Jennifer Tyrrell had never before been on an airplane.
But she flew from Bridgeport, Ohio, to Los Angeles on Friday to appear at the GLAAD Media Awards on Saturday (21 April) where she nearly stole the show from the likes of Ellen DeGeneres, Betty White and Cher with her heartfelt speech about being ousted as a den mother by the Boy Scouts of America because she is a lesbian.
'I got on [a plane] because we all agreed that it was time to stand up,' Tyrrell told the crowd at the Westin Bonaventure hotel that gave her a rousing standing ovation.
As she talked about becoming a den mom for her son's Cub Scout troop and embarked on 'a life of merit badges and knots' and called it 'one of the most memorable experiences a mom could ever imagine.'
She then burst into tears before regaining her composure and saying: 'I was forcibly removed as den leader because I'm gay.'
Although she shed some tears, Tyrrell was also defiant and talked about her rapid transformation from scout mom to activist, launching a petition on Change.org calling the scouts to end its pattern of discrimination against both gay youth and LGBT families.
'This has really made me think about who I am and what I stand for,' she said. 'Everyone here knows that love, is love.'
She shared with the audience a text she got last week from a a parent who wrote that she was 'ashamed of the way I used to feel about gay people.'
Said Tyrrell: 'I thought to myself, if that's the only person that I've changed then that's huge.'
Before the show began, Tyrrell talked to Gay Star News about the controversy that has thrust her and her family into the spotlight.
'It's absolutely a teachable moment not only at my level for my scouts, but for America,' she said. 'This has gone on too long. We need to stop treating people differently and start accepting people for exactly who they are.'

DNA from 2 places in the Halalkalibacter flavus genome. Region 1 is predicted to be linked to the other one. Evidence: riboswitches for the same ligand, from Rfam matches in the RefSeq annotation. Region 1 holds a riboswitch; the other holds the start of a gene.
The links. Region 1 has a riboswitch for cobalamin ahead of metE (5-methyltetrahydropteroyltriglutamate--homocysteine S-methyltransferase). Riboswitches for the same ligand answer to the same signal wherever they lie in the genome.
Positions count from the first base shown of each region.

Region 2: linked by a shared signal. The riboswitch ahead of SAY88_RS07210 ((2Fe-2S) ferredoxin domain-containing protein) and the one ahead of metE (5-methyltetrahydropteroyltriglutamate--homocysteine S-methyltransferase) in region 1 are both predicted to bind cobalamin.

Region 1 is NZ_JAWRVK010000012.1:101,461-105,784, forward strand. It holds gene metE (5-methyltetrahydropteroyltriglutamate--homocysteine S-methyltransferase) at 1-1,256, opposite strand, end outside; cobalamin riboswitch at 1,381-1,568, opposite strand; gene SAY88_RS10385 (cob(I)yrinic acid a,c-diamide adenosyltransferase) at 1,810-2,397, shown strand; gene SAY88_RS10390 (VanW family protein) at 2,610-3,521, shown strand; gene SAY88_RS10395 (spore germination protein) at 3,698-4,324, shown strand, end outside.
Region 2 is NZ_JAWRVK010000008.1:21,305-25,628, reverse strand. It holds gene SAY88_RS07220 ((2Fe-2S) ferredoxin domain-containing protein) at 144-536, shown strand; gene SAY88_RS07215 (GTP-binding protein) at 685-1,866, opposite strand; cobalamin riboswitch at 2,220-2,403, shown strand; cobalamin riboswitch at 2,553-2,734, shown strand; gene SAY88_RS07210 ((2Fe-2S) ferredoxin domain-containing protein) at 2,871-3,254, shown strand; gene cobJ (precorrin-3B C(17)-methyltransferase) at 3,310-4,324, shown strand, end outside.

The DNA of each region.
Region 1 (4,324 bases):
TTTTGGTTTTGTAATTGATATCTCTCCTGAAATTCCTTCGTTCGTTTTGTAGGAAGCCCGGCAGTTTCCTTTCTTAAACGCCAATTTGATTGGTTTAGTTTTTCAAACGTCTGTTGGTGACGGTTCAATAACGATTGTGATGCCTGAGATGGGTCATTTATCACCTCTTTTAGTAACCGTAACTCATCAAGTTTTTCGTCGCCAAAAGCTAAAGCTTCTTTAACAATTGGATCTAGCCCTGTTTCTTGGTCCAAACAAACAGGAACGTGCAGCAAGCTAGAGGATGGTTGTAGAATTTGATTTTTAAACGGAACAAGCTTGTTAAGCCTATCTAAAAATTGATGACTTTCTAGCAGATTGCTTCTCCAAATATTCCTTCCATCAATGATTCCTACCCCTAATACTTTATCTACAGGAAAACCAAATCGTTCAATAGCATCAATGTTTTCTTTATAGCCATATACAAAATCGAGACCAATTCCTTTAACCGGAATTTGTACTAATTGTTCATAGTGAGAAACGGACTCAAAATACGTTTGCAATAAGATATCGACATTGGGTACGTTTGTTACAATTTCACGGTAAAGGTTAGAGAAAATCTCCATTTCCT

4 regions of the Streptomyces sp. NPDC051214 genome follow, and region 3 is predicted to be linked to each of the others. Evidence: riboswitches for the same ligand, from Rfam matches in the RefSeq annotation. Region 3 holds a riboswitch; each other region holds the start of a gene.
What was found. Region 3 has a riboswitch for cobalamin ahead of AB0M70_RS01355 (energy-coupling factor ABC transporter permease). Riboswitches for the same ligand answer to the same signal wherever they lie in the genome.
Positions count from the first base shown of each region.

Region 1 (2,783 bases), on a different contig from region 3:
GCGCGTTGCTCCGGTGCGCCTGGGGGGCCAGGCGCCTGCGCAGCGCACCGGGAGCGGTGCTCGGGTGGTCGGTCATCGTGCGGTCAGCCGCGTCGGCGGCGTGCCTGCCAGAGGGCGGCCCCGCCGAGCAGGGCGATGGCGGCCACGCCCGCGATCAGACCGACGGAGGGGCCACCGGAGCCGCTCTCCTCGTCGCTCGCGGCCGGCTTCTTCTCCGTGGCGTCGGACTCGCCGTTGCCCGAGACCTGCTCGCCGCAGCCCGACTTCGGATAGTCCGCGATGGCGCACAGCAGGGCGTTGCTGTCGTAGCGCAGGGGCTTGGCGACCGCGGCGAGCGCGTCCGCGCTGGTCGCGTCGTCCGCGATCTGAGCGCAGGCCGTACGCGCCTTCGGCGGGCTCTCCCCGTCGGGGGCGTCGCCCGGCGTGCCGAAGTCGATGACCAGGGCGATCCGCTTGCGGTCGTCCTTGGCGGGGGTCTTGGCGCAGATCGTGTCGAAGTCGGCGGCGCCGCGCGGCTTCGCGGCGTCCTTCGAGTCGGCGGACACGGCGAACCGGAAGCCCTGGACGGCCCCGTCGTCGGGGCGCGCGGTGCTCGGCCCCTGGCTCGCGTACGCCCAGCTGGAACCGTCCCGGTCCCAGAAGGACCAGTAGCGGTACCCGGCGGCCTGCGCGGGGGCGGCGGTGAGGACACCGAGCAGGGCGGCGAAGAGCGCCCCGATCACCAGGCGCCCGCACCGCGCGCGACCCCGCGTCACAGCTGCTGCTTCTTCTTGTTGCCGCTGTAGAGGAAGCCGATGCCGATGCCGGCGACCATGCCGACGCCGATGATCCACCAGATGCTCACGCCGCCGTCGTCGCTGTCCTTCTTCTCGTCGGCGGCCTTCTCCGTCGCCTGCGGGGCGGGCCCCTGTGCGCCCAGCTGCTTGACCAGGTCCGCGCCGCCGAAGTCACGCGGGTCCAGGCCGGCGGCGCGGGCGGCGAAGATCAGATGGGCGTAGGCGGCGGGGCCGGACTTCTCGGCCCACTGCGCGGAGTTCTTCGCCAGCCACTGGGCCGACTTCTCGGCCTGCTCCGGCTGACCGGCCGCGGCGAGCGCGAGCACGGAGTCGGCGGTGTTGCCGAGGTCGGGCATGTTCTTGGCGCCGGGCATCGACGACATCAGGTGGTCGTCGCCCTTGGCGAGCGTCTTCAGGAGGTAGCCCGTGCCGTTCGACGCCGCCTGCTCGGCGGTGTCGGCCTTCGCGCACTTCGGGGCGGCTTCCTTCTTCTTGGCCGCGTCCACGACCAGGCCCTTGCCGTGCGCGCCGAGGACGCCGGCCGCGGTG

Although the action by the Boy Scouts of America has stung, Tyrrell says she has been buoyed by the support of the parents of the scouts in her former troop.
'They are devastated right along with me,' she said. 'They stood behind me and asked the council to change their minds and were told, point-blank, the Boy Scouts doesn't accept it. They support me wholeheartedly. I feel like they are in this fight right along with me.'
It wasn't as if Tyrrell ever tried to hide her sexuality.
'I actually addressed it the first day and I was told, at the local level, it wouldn't be a problem, that nobody would question it and it would be fine,' she said. 'It had always been fine, never been an issue.'
Would she go back to being a den mom?
'Only if we could get the [anti-gay policy] changed,' she said. 'We won't go back the way it is.'
Tyrrell reflected on all that has happened in the past two weeks: 'I've never done anything like this. When we did the local protest and were covered by the local news, we were really excited that we had like 25 signatures. It's over 100,000 now.'